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Wind Chimes and Wedding Cakes: Interview with Edra Soto
by Thea Liberty Nichols

Chicago, Aug. 2013: Edra Soto does not take summer to mean vacation. She has been hard at work for the past several months making large scale, site specific installations, as well as small, infinitely reproducible sculptures that fit in the palm of your hand. She’s a teacher, but most recently, she’s enjoyed being one of the inaugural students in a new professional development program run by The Hyde Park Art Center. She’s a gallerist whose exhibition space is located in her backyard, and she’s partnered with the City of Chicago on this year’s annual Chicago Artist Month to invite viewers out to take walks and listen to wind chimes in her East Garfield Park neighborhood this fall. She’s even turned her wedding anniversary into a performance piece, and will be celebrating it by serving cake to viewers in an effort to sweeten the sour memories of the original big day’s stresses and tensions. Soto was kind enough to take time to discuss several of her most recent art, educational and curatorial projects with me below. If you’re in town, her “Wedding Cake Performance” takes place August 24th at 1pm at The Museum of Contemporary Art Chicago.

Edra Soto, Edra Soto and her husband, Dan Sullivan, on their wedding day; Courtesy of the artist.

Thea Liberty Nichols: You’re having a busy summer! Lets start with your "Wedding Cake Project" performance for the MCA's “Homebodies” show. What will it be like celebrating your 11th wedding anniversary in Alberto Aguilar's installation, serving cake to strangers? Tell us more about the project, how many times you've performed it, and what inspired the piece itself.

Edra Soto: The drama of this project lies in the story that motivates me to do the project, but the story is truly not visible. The whole point of making a massive celebratory piece is to symbolically reverse the effect caused by the original cake made by my mother. I asked her to make the cake a month ahead of our wedding and she accepted. The day before the wedding she was so overwhelmed that she didn’t think she was going to be able to make it. At that point I started to freak out about the fact that I was going to have no wedding cake! I asked her to show me how to do it and she told me that it was too hard and complicated to make.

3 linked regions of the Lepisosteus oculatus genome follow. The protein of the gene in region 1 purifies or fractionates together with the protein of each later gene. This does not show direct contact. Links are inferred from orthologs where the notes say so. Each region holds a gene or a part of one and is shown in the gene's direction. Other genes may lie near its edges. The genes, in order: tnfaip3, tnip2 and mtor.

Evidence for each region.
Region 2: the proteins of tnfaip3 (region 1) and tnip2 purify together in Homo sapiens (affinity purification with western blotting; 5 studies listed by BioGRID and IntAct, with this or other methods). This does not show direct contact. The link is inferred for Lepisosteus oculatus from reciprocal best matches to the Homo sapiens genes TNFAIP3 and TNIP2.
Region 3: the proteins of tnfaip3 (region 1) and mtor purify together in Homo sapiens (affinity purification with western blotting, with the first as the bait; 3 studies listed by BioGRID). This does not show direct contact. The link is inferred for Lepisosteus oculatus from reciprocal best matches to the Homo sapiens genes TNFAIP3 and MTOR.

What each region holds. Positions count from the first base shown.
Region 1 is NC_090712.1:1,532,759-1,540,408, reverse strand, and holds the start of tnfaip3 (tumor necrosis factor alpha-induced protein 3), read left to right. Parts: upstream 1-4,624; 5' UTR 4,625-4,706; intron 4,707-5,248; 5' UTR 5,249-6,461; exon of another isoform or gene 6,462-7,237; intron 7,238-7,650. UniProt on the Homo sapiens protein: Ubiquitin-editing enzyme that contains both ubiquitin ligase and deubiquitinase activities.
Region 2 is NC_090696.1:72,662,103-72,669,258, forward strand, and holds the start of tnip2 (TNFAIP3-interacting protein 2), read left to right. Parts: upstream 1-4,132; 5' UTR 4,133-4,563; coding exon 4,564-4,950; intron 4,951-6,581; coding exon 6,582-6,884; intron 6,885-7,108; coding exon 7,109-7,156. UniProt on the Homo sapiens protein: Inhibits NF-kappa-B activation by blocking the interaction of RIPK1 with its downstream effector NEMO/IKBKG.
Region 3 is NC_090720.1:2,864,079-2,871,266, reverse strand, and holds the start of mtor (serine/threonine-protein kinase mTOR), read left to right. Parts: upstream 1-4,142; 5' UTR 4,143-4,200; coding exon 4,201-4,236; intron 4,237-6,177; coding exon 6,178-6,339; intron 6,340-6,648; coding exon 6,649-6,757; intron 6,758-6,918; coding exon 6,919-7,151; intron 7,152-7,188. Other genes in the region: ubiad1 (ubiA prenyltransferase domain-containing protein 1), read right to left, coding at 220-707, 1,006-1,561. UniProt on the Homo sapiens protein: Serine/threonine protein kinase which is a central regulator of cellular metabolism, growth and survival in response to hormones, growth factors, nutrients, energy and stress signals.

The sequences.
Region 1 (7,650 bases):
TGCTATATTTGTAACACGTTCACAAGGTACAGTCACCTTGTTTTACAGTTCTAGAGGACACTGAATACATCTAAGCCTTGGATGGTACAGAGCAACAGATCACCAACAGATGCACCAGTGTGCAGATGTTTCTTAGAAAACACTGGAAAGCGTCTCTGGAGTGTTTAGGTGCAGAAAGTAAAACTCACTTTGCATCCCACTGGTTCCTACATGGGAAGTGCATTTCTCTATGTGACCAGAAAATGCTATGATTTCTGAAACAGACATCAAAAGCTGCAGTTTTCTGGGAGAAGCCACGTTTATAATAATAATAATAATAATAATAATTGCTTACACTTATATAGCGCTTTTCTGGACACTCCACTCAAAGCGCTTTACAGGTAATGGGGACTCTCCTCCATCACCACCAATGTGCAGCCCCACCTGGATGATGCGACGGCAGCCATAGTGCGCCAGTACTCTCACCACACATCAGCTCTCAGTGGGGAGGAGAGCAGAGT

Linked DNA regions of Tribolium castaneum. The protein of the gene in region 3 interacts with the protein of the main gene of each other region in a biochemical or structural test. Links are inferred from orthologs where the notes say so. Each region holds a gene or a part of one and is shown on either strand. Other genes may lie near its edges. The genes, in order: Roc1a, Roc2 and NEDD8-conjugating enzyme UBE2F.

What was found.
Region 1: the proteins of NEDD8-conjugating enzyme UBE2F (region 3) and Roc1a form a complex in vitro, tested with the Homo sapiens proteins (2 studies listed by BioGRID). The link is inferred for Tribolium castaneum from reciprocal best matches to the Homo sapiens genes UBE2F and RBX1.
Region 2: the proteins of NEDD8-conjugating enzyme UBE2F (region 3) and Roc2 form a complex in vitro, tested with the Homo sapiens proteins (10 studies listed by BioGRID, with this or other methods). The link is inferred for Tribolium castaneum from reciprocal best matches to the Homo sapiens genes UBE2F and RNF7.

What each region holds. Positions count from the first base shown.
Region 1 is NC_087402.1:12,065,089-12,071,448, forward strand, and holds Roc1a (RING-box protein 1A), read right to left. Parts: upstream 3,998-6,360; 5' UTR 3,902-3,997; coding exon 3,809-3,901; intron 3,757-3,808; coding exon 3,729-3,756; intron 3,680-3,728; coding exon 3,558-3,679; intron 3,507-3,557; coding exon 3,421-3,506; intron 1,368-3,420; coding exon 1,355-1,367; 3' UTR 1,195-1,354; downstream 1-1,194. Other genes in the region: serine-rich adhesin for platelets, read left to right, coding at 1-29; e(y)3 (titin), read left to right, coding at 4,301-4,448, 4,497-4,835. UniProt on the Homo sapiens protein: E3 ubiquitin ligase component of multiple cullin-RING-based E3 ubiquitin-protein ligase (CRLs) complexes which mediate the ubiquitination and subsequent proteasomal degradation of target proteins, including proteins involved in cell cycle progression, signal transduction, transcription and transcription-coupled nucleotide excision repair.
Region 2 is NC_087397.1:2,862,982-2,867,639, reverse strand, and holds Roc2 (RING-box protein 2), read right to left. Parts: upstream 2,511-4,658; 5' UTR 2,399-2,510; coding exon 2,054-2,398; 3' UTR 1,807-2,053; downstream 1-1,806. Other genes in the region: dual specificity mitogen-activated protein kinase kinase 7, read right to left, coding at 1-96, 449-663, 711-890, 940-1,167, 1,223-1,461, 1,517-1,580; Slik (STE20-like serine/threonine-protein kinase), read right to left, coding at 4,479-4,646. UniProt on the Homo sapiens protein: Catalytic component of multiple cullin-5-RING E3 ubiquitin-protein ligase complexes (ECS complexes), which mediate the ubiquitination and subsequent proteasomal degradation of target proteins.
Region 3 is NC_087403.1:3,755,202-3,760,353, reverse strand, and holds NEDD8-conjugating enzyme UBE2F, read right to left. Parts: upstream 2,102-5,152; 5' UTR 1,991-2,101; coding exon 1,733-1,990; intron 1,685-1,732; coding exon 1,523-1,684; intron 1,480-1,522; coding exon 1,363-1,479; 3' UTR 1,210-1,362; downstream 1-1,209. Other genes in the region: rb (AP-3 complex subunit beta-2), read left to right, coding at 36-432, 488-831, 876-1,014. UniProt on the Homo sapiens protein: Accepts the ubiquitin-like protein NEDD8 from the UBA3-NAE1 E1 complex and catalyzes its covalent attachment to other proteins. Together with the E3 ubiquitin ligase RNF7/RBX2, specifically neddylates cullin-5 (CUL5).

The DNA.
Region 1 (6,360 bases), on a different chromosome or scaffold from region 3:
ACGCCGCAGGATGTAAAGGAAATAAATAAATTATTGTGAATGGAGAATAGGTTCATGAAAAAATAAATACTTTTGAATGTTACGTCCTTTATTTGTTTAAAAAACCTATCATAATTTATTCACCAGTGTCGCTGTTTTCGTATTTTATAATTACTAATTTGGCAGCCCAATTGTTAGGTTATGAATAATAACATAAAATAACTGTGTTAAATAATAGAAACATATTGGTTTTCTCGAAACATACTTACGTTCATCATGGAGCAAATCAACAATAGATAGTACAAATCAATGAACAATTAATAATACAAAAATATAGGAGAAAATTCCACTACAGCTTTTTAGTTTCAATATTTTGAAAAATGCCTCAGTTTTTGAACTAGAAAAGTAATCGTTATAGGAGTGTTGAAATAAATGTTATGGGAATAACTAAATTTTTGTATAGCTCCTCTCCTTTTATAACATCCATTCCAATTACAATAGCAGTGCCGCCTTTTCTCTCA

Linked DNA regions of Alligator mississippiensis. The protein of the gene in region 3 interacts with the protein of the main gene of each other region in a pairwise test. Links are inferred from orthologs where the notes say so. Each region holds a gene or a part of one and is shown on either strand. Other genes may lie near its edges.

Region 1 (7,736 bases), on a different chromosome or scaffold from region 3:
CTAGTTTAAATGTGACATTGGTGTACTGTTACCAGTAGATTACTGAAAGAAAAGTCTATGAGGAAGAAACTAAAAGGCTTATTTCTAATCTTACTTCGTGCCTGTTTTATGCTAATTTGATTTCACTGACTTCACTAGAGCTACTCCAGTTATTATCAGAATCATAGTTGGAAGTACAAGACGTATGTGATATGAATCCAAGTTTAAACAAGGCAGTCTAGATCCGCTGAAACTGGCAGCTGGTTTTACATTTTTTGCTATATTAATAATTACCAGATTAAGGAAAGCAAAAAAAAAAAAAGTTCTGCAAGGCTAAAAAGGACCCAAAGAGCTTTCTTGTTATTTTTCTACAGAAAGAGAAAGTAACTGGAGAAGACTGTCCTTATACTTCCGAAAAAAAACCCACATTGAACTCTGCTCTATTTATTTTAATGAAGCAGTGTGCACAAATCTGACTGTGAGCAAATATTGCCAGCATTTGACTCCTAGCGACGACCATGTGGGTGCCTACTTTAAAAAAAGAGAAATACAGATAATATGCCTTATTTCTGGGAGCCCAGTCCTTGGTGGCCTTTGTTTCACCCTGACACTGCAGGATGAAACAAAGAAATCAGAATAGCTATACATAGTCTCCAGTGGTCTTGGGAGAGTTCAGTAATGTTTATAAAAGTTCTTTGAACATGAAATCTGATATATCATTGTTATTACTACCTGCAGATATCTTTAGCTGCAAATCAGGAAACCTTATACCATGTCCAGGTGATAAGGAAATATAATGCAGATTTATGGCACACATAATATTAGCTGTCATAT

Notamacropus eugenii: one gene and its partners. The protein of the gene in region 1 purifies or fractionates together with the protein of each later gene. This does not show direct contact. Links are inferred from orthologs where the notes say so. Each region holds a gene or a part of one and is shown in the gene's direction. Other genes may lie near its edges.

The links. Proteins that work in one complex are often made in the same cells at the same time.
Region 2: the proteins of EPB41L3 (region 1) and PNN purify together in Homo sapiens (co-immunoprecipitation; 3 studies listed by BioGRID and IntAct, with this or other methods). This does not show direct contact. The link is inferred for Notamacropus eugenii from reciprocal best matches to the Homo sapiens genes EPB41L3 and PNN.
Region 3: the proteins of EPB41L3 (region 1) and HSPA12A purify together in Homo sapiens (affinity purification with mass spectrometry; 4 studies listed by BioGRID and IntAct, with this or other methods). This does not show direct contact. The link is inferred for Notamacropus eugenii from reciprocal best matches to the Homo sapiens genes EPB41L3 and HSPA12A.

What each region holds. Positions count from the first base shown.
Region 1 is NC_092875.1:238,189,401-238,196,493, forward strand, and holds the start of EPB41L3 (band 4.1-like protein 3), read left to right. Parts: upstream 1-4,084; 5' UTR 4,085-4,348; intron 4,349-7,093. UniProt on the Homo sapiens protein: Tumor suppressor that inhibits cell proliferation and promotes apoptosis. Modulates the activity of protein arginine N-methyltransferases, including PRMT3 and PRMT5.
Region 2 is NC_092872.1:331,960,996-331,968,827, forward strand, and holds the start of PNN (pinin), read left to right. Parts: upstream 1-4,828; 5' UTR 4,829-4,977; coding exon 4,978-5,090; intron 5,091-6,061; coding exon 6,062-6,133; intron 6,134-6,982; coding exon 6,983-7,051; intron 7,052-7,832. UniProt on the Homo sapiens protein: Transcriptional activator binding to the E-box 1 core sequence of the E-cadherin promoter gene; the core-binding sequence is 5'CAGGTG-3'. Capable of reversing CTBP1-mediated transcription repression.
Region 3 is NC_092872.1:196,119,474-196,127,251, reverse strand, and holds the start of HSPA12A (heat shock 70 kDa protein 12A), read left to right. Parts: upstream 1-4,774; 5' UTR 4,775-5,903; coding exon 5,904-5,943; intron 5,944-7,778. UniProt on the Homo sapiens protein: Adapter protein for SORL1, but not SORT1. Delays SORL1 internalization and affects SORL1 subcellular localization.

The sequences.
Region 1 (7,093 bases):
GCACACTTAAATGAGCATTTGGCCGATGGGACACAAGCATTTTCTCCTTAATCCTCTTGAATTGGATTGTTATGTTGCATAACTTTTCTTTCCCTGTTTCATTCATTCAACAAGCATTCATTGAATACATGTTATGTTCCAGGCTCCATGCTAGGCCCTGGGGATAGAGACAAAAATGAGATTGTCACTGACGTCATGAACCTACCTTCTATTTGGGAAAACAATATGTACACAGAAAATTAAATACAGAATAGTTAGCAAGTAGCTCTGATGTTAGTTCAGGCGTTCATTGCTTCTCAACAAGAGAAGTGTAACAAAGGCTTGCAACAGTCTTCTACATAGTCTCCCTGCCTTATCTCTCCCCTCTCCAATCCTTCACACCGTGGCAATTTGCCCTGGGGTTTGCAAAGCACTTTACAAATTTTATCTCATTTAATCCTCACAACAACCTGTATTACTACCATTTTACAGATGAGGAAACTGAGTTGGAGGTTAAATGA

She ended up making the cake. Everything went back to normal with the cake until I realized that she started to cut it and serve it before Dan and I had our picture taken cutting the cake. I had to put the pieces that she cut back into the cake. We staged the picture and carried on.

I’ve made the Wedding Cake Project possibly more than fifty times, but this is the second time I will make the installation using multiple cakes. Alberto and I collaborated on a unique ping pong table design. For this event, the cakes will be placed on top of the ping pong table and I will be serving them. For liability reasons (at the MCA), I will be collaborating with Weber’s Bakery to create eleven cakes, five tiers each, of pineapple upside down cake. I think it will be easier to make it happen with the bakery’s assistance.

TLN: How has the performance complicated that memory? Has it been a relief to revisit and remake it, or is it equally as stressful to continually go back to it and perform it so publicly!

ES: I believe that by placing a similar cake at a party, a gallery opening or any type of celebratory gathering, it will transform (symbolically) its original meaning. Like an irrational exorcism… It commemorates my wedding anniversary, and it’s always fun to see people’s reactions. I have also felt a certain empowerment by making the cake, but I don’t think it really dilutes the memories. You can’t really change the past.

Edra Soto, Wake up!, 2013, Courtesy of the artist and Medicine Cabinet, Chicago.


TLN: You had an amazing piece on view at the Medicine Cabinet earlier this summer featuring shell-shaped sculpture and fluorescent lighting. What's the significance of the singular coil shape? Are the shells symbolic of anything? 

ES: As part of my practice, I look into making simple objects that are nicely crafted and are not as ambitious as my installation projects. They relieve the stress of making a whole production out of my work and keep me thinking. This is the part of my practice that focuses on simplifying previous ideas that deal with aspects of my culture and race. Seeking that simplification, I found what I consider my ideal sculpture. I call it Figure and they are easy to produce multiples. I use the same amount of air-dry clay for each piece, and start by making a coil and shaping it till it looks like a type of shell. Shells can be seen as Caribbean souvenirs but also as a protective case that houses an organism. I love that something so simple can end up possessing multiple meanings. I distinguish each production of Figures by identifying them with numbers that come from the configurations of the composition on which they are installed.